The first time I did not have a front derailleur but I ran a 24 and a 32 front ring. Shifted by hand if I needed to. This saves about 1/2 lb. I ended up riding in my 24 tooth ring for the entire race because I was too lazy to change gears and there is a pretty good range with a 9 speed rear just keeping it in the 24 in front. I did not notice missing it.

    The 2nd time I put on a front derailleur and shifter and kept the 24 / 32 rings. I ended up in the 32 ring A LOT. Probably half of the time. I found that I tended to leave rear in the easiest 2 cogs and went from the 24 to the 32 up front as conditions required. I really like this setup better even with the added weight. The front worked better than the rear after everything got covered with snow and ice.

    I've considered the 1 x 10 setup next time with a 26 or 28 up front now that there is a 36 rear cog avaliable, but that front shifter would be hard to give up now.

    I can't see needing a big front ring on a fatbike.

    The shifting on my Fatback with the e-type front d works better than any other bike I own.

    The other thing I will throw in there is that grip shifters are hard to work with tired hands. I had much better luck with trigger shifters (same brand).

  7. #7
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    triple . . .

    If you ride your snowbike in the hills (which is the most fun, by far, IMO) then you will want a triple and a 30t middle ring. Around here all three rings get used on every ride. If your riding is mostly on the flats, then the big ring may be excess.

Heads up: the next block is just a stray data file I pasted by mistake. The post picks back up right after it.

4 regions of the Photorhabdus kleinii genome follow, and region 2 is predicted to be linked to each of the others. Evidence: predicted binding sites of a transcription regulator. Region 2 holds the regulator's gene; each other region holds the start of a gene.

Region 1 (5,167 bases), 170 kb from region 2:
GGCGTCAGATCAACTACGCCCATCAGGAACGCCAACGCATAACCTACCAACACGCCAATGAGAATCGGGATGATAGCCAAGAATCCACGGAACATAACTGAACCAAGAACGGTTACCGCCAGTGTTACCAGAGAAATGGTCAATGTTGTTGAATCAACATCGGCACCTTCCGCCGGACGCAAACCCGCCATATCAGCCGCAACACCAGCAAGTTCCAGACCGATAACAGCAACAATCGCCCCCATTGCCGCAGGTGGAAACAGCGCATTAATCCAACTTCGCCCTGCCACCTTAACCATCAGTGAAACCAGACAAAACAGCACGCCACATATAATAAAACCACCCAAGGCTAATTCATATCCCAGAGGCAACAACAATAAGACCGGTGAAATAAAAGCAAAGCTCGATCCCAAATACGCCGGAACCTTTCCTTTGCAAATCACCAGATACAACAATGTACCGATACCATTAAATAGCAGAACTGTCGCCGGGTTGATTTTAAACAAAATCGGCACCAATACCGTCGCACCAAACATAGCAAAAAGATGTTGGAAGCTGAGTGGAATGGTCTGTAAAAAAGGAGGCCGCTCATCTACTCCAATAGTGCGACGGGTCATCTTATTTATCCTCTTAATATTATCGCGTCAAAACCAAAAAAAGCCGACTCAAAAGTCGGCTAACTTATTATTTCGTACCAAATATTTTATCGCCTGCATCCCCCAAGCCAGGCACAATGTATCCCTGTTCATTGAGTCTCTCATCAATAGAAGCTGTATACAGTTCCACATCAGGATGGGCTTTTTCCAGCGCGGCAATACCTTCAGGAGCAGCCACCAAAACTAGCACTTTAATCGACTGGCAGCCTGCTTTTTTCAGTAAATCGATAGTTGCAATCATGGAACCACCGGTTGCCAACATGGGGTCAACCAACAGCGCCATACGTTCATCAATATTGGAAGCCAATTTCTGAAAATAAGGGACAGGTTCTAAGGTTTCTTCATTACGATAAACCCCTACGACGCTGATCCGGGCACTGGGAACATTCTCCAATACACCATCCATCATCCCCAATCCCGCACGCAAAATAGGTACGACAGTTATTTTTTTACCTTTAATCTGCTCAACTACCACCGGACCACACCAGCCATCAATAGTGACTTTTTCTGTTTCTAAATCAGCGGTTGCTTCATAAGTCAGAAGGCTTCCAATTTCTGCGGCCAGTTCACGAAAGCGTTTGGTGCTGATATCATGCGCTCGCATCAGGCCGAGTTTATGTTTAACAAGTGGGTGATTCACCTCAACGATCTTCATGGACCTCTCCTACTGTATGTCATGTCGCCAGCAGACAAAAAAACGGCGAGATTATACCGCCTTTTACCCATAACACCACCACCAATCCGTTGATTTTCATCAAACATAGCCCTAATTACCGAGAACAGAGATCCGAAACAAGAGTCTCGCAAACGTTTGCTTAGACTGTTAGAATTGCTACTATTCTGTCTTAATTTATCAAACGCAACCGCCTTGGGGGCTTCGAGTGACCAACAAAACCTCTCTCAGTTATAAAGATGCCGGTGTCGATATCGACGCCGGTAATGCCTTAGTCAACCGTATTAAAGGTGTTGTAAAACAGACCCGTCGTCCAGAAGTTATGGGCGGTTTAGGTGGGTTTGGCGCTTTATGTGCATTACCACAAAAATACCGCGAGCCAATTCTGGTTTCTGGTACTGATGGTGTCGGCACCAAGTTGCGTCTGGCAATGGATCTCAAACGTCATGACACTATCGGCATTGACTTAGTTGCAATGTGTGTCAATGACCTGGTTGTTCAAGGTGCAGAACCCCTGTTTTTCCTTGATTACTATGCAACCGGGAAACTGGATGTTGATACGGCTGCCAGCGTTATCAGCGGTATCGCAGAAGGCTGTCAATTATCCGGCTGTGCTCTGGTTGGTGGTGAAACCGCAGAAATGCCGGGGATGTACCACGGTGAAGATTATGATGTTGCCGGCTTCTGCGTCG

8. #8
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    My Pug is my go anywhere, any season, exploration fun bike and I am glad to have a triple in front and 9 in the rear so I have the gearing to go all the amazing places the bike allows.

  9. #9
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    Thanks to all for the input. All of these thoughts are good to hear.

    And Kev-Bot: Don't worry about sounding like an A-hole. I've got thick skin. (I don't think I'd buy a pugsley, though. I appreciate the commitment that Surley has made to mass-producing components, but I still prefer to support the small guys who innovated in the first place - so probably Wildfire or Fatback for me.)

    My main goal was to find out if there are any unnecessary parts I can do away with, given a limited set of intended uses - In the interest of durability / serviceability... And retro-grouch frugality.

    I generally have very little patience for the bicycle industry and for constantly being told that I need every bell and whistle, or every new upgrade that comes along, or that my perfectly good shifter is obsolete because the new e-type derailleur that I need has a different cable throw than last year's model. (Not that additional gears are bells and whistles - but if I wouldn't ever use them, then why have them....)